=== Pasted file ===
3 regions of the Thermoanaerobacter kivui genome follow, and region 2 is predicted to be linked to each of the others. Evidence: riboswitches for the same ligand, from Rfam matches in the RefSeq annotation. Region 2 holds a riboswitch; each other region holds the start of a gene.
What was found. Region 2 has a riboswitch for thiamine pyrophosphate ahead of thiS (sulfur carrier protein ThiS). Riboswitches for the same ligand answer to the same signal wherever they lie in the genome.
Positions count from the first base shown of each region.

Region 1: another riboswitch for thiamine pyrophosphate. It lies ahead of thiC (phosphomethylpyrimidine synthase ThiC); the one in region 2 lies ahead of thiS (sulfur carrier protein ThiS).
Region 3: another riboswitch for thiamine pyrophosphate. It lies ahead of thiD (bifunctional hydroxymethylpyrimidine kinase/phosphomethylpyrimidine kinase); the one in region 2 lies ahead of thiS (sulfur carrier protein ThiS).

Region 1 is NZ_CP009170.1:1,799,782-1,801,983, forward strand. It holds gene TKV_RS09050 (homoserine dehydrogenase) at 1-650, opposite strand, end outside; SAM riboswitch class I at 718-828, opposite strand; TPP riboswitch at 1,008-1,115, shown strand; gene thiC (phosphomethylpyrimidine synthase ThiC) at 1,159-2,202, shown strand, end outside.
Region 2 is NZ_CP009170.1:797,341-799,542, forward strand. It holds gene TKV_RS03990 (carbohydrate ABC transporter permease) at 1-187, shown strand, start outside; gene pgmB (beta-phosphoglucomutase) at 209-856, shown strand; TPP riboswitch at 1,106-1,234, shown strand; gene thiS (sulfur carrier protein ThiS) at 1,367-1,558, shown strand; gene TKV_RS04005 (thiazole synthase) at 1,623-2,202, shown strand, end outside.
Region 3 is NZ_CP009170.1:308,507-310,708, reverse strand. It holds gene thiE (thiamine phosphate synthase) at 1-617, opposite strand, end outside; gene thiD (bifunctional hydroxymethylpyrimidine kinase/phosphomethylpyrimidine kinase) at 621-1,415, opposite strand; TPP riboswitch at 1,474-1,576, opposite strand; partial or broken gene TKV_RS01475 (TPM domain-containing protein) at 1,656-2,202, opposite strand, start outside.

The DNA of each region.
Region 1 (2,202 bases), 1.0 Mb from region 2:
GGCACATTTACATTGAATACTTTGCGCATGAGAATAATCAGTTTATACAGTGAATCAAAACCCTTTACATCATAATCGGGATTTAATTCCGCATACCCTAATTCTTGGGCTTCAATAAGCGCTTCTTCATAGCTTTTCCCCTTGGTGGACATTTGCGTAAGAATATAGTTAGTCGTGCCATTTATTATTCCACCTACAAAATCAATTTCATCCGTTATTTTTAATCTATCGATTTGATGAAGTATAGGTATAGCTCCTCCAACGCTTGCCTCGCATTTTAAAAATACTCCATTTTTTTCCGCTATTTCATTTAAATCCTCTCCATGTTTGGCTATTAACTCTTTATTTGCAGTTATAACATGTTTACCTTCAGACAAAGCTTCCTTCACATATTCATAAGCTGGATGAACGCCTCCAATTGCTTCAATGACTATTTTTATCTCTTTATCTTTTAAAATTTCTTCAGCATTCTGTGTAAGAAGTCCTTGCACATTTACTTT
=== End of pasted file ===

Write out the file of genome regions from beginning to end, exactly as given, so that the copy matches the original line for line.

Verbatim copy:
3 regions of the Thermoanaerobacter kivui genome follow, and region 2 is predicted to be linked to each of the others. Evidence: riboswitches for the same ligand, from Rfam matches in the RefSeq annotation. Region 2 holds a riboswitch; each other region holds the start of a gene.
What was found. Region 2 has a riboswitch for thiamine pyrophosphate ahead of thiS (sulfur carrier protein ThiS). Riboswitches for the same ligand answer to the same signal wherever they lie in the genome.
Positions count from the first base shown of each region.

Region 1: another riboswitch for thiamine pyrophosphate. It lies ahead of thiC (phosphomethylpyrimidine synthase ThiC); the one in region 2 lies ahead of thiS (sulfur carrier protein ThiS).
Region 3: another riboswitch for thiamine pyrophosphate. It lies ahead of thiD (bifunctional hydroxymethylpyrimidine kinase/phosphomethylpyrimidine kinase); the one in region 2 lies ahead of thiS (sulfur carrier protein ThiS).

Region 1 is NZ_CP009170.1:1,799,782-1,801,983, forward strand. It holds gene TKV_RS09050 (homoserine dehydrogenase) at 1-650, opposite strand, end outside; SAM riboswitch class I at 718-828, opposite strand; TPP riboswitch at 1,008-1,115, shown strand; gene thiC (phosphomethylpyrimidine synthase ThiC) at 1,159-2,202, shown strand, end outside.
Region 2 is NZ_CP009170.1:797,341-799,542, forward strand. It holds gene TKV_RS03990 (carbohydrate ABC transporter permease) at 1-187, shown strand, start outside; gene pgmB (beta-phosphoglucomutase) at 209-856, shown strand; TPP riboswitch at 1,106-1,234, shown strand; gene thiS (sulfur carrier protein ThiS) at 1,367-1,558, shown strand; gene TKV_RS04005 (thiazole synthase) at 1,623-2,202, shown strand, end outside.
Region 3 is NZ_CP009170.1:308,507-310,708, reverse strand. It holds gene thiE (thiamine phosphate synthase) at 1-617, opposite strand, end outside; gene thiD (bifunctional hydroxymethylpyrimidine kinase/phosphomethylpyrimidine kinase) at 621-1,415, opposite strand; TPP riboswitch at 1,474-1,576, opposite strand; partial or broken gene TKV_RS01475 (TPM domain-containing protein) at 1,656-2,202, opposite strand, start outside.

The DNA of each region.
Region 1 (2,202 bases), 1.0 Mb from region 2:
GGCACATTTACATTGAATACTTTGCGCATGAGAATAATCAGTTTATACAGTGAATCAAAACCCTTTACATCATAATCGGGATTTAATTCCGCATACCCTAATTCTTGGGCTTCAATAAGCGCTTCTTCATAGCTTTTCCCCTTGGTGGACATTTGCGTAAGAATATAGTTAGTCGTGCCATTTATTATTCCACCTACAAAATCAATTTCATCCGTTATTTTTAATCTATCGATTTGATGAAGTATAGGTATAGCTCCTCCAACGCTTGCCTCGCATTTTAAAAATACTCCATTTTTTTCCGCTATTTCATTTAAATCCTCTCCATGTTTGGCTATTAACTCTTTATTTGCAGTTATAACATGTTTACCTTCAGACAAAGCTTCCTTCACATATTCATAAGCTGGATGAACGCCTCCAATTGCTTCAATGACTATTTTTATCTCTTTATCTTTTAAAATTTCTTCAGCATTCTGTGTAAGAAGTCCTTGCACATTTACTTT